Invictus

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"Invictus"
William Ernest Henley Vanity Fair 1892-11-26.jpg
Portrait of William Ernest Henley by Leslie Ward published in Vanity Fair 26 November 1892
AuthorWilliam Ernest Henley
CountryEngland
LanguageEnglish
Genre(s)Lyric poetry
PublisherBook of Verses
Media typePrint (periodical)
Publication date1888
 
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This article is about the poem. For other uses, see Invictus (disambiguation).
"Invictus"
William Ernest Henley Vanity Fair 1892-11-26.jpg
Portrait of William Ernest Henley by Leslie Ward published in Vanity Fair 26 November 1892
AuthorWilliam Ernest Henley
CountryEngland
LanguageEnglish
Genre(s)Lyric poetry
PublisherBook of Verses
Media typePrint (periodical)
Publication date1888

"Invictus" is a short Victorian poem by the English poet William Ernest Henley (1849–1903). It was written in 1875 and published in 1888 — originally with no title — in his first volume of poems, Book of Verses, in the section Life and Death (Echoes).[1] Early printings contained a dedication To R. T. H. B.—a reference to Robert Thomas Hamilton Bruce (1846–1899), a successful Scottish flour merchant, baker, and literary patron.[2] The title "Invictus" (Latin for "unconquered")[3] was added by editor Arthur Quiller-Couch when the poem was included in The Oxford Book of English Verse.[4][5]

Text[edit]

Out of the night that covers me,
Black as the pit from pole to pole,
I thank whatever gods may be
For my unconquerable soul.

In the fell clutch of circumstance
I have not winced nor cried aloud.
Under the bludgeonings of chance
My head is bloody, but unbowed.

Beyond this place of wrath and tears
Looms but the Horror of the shade,
And yet the menace of the years
Finds and shall find me unafraid.

It matters not how strait the gate,
How charged with punishments the scroll,
I am the master of my fate,
I am the captain of my soul.

[6]

Importance[edit]

Henley's literary reputation rests almost entirely on this single poem.[7]

In 1875 one of Henley's legs required amputation due to complications arising from tuberculosis. Immediately after the amputation he was told that his other leg would require a similar procedure. He chose instead to enlist the services of the distinguished surgeon Joseph Lister, who was able to save Henley's remaining leg after multiple surgical interventions on the foot.[8] While recovering in the infirmary, he was moved to write the verses that became "Invictus". This period of his life, coupled with recollections of an impoverished childhood, were primary inspirations for the poem, and play a major role in its meaning.[9]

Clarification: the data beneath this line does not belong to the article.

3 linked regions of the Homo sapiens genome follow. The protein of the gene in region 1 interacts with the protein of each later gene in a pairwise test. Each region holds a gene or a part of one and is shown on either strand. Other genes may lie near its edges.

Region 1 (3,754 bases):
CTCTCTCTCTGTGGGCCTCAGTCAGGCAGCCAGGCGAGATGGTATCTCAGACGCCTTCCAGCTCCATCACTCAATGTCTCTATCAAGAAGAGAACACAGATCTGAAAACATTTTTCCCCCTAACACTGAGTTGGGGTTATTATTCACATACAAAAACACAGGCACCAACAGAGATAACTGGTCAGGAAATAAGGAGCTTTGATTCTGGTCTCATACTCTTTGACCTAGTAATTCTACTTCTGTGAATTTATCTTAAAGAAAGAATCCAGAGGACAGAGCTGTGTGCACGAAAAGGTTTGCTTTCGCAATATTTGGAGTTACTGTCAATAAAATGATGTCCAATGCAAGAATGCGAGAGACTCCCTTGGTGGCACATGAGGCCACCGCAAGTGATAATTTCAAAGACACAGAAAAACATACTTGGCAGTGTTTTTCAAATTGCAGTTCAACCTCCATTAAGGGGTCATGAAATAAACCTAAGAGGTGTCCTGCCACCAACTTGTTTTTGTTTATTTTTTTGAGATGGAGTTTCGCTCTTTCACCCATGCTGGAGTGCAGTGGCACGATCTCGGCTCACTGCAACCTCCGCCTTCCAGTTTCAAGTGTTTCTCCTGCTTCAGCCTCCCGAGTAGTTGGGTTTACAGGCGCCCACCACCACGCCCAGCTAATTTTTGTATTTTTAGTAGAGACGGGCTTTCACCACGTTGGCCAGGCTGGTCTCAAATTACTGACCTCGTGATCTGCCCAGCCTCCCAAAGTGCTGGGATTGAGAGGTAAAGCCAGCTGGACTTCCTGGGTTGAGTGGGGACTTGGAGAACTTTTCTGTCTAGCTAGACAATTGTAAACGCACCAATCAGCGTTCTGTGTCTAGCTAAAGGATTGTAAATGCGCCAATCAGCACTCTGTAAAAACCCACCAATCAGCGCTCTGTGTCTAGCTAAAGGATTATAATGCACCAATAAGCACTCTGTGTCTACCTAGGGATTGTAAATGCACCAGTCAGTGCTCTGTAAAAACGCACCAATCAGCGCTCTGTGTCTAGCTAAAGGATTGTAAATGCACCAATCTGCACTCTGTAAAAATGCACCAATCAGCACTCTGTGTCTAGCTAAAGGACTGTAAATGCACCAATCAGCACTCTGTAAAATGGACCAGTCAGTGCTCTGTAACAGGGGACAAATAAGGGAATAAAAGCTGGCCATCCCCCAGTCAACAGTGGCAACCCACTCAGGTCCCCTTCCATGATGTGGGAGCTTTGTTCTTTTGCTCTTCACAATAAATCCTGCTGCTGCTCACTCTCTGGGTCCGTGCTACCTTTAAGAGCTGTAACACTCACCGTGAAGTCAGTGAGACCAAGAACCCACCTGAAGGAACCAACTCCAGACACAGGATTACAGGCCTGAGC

Influence[edit]

See also[edit]

References[edit]

  1. ^ Henley, William Ernest (1888). A book of verses. London: D. Nutt. OCLC 13897970. 
  2. ^ For example in Henley, William Ernest (1891). A book of verses (3rd ed.). New York: Scribner & Welford. OCLC 1912116. 
  3. ^ "English professor Marion Hoctor: The meaning of 'Invictus'". CNN. 2001-06-11. Retrieved 2009-06-21. 
  4. ^ Quiller-Couch, Arthur Thomas (ed.) (1902). The Oxford Book of English Verse, 1250–1900 (1st (6th impression) ed.). Oxford: Clarendon Press. p. 1019. OCLC 3737413. 
  5. ^ Wilson, A.N. (2001-06-11). "World of books". Daily Telegraph. Retrieved 2009-12-14. 
  6. ^ Poetry Foundation: I am the master of my fate, I am the captain of my soul. URL http://www.poetryfoundation.org/poem/182194
  7. ^ University of California Press http://www.jstor.org.www2.lib.ku.edu:2048/stable/3817033?seq=1
  8. ^ poem analysis http://sites.google.com/site/jreedeshs/home/invictus-analysis
  9. ^ biography of William Ernest Henley http://www.poetryfoundation.org/bio/william-ernest-henley
  10. ^ Daniels, Eddie (1998) There and back
  11. ^ Dominic Sandbrook (30 January 2010). "British leaders: they're not what they were". The Daily Telegraph (UK). 
  12. ^ [1]
  13. ^ [2]
  14. ^ "Bloodied but unbowed" mirror.co.uk
  15. ^ Sayers, Dorothy (1943). "Clouds of Witness". Classic Gems Publishing. p. 28. Retrieved 2014-05-15. 
  16. ^ Aung San Suu Kyi in BBC Reith Lecture, 2011-06-28
  17. ^ http://law2.umkc.edu/faculty/projects/ftrials/mcveigh/mcveighinvictus.html
  18. ^ Rita Cosby (2001-06-12). "Timothy McVeigh Put to Death for Oklahoma City Bombings". FOX News. Retrieved 2008-04-15. 
  19. ^ "http://www.economist.com/printedition/2013-12-14". Retrieved 10 January 2014. 

External links[edit]